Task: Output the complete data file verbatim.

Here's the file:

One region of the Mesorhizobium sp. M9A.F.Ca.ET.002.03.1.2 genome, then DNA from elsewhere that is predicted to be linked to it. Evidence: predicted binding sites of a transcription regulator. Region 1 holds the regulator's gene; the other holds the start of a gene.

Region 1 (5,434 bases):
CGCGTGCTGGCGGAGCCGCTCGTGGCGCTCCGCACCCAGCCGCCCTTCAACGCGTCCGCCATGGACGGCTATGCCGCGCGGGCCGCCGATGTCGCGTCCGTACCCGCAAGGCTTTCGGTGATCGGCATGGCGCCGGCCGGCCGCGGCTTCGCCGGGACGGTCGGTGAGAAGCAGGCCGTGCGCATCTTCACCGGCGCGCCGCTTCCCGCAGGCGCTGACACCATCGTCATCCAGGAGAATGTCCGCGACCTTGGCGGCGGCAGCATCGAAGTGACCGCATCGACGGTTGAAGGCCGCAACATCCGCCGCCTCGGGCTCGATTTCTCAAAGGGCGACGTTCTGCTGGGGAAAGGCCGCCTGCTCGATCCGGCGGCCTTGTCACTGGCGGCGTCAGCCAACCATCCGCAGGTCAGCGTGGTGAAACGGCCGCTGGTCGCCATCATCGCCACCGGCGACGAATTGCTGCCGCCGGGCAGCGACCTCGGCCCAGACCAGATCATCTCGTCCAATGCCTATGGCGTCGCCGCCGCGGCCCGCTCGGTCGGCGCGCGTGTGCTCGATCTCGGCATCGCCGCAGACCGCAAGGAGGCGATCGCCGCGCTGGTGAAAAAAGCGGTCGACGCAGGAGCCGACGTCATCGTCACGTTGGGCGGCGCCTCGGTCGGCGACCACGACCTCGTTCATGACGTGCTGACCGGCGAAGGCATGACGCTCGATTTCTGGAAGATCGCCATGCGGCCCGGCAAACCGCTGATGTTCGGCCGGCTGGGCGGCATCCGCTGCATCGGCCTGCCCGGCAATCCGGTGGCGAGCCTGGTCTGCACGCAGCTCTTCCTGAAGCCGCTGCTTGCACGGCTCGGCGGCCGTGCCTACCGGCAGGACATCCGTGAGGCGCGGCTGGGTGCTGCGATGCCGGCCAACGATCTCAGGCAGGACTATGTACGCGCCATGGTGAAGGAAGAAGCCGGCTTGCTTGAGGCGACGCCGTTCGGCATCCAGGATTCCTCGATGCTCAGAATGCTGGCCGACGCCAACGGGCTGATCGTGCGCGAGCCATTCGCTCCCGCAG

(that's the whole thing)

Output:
One region of the Mesorhizobium sp. M9A.F.Ca.ET.002.03.1.2 genome, then DNA from elsewhere that is predicted to be linked to it. Evidence: predicted binding sites of a transcription regulator. Region 1 holds the regulator's gene; the other holds the start of a gene.

Region 1 (5,434 bases):
CGCGTGCTGGCGGAGCCGCTCGTGGCGCTCCGCACCCAGCCGCCCTTCAACGCGTCCGCCATGGACGGCTATGCCGCGCGGGCCGCCGATGTCGCGTCCGTACCCGCAAGGCTTTCGGTGATCGGCATGGCGCCGGCCGGCCGCGGCTTCGCCGGGACGGTCGGTGAGAAGCAGGCCGTGCGCATCTTCACCGGCGCGCCGCTTCCCGCAGGCGCTGACACCATCGTCATCCAGGAGAATGTCCGCGACCTTGGCGGCGGCAGCATCGAAGTGACCGCATCGACGGTTGAAGGCCGCAACATCCGCCGCCTCGGGCTCGATTTCTCAAAGGGCGACGTTCTGCTGGGGAAAGGCCGCCTGCTCGATCCGGCGGCCTTGTCACTGGCGGCGTCAGCCAACCATCCGCAGGTCAGCGTGGTGAAACGGCCGCTGGTCGCCATCATCGCCACCGGCGACGAATTGCTGCCGCCGGGCAGCGACCTCGGCCCAGACCAGATCATCTCGTCCAATGCCTATGGCGTCGCCGCCGCGGCCCGCTCGGTCGGCGCGCGTGTGCTCGATCTCGGCATCGCCGCAGACCGCAAGGAGGCGATCGCCGCGCTGGTGAAAAAAGCGGTCGACGCAGGAGCCGACGTCATCGTCACGTTGGGCGGCGCCTCGGTCGGCGACCACGACCTCGTTCATGACGTGCTGACCGGCGAAGGCATGACGCTCGATTTCTGGAAGATCGCCATGCGGCCCGGCAAACCGCTGATGTTCGGCCGGCTGGGCGGCATCCGCTGCATCGGCCTGCCCGGCAATCCGGTGGCGAGCCTGGTCTGCACGCAGCTCTTCCTGAAGCCGCTGCTTGCACGGCTCGGCGGCCGTGCCTACCGGCAGGACATCCGTGAGGCGCGGCTGGGTGCTGCGATGCCGGCCAACGATCTCAGGCAGGACTATGTACGCGCCATGGTGAAGGAAGAAGCCGGCTTGCTTGAGGCGACGCCGTTCGGCATCCAGGATTCCTCGATGCTCAGAATGCTGGCCGACGCCAACGGGCTGATCGTGCGCGAGCCATTCGCTCCCGCAG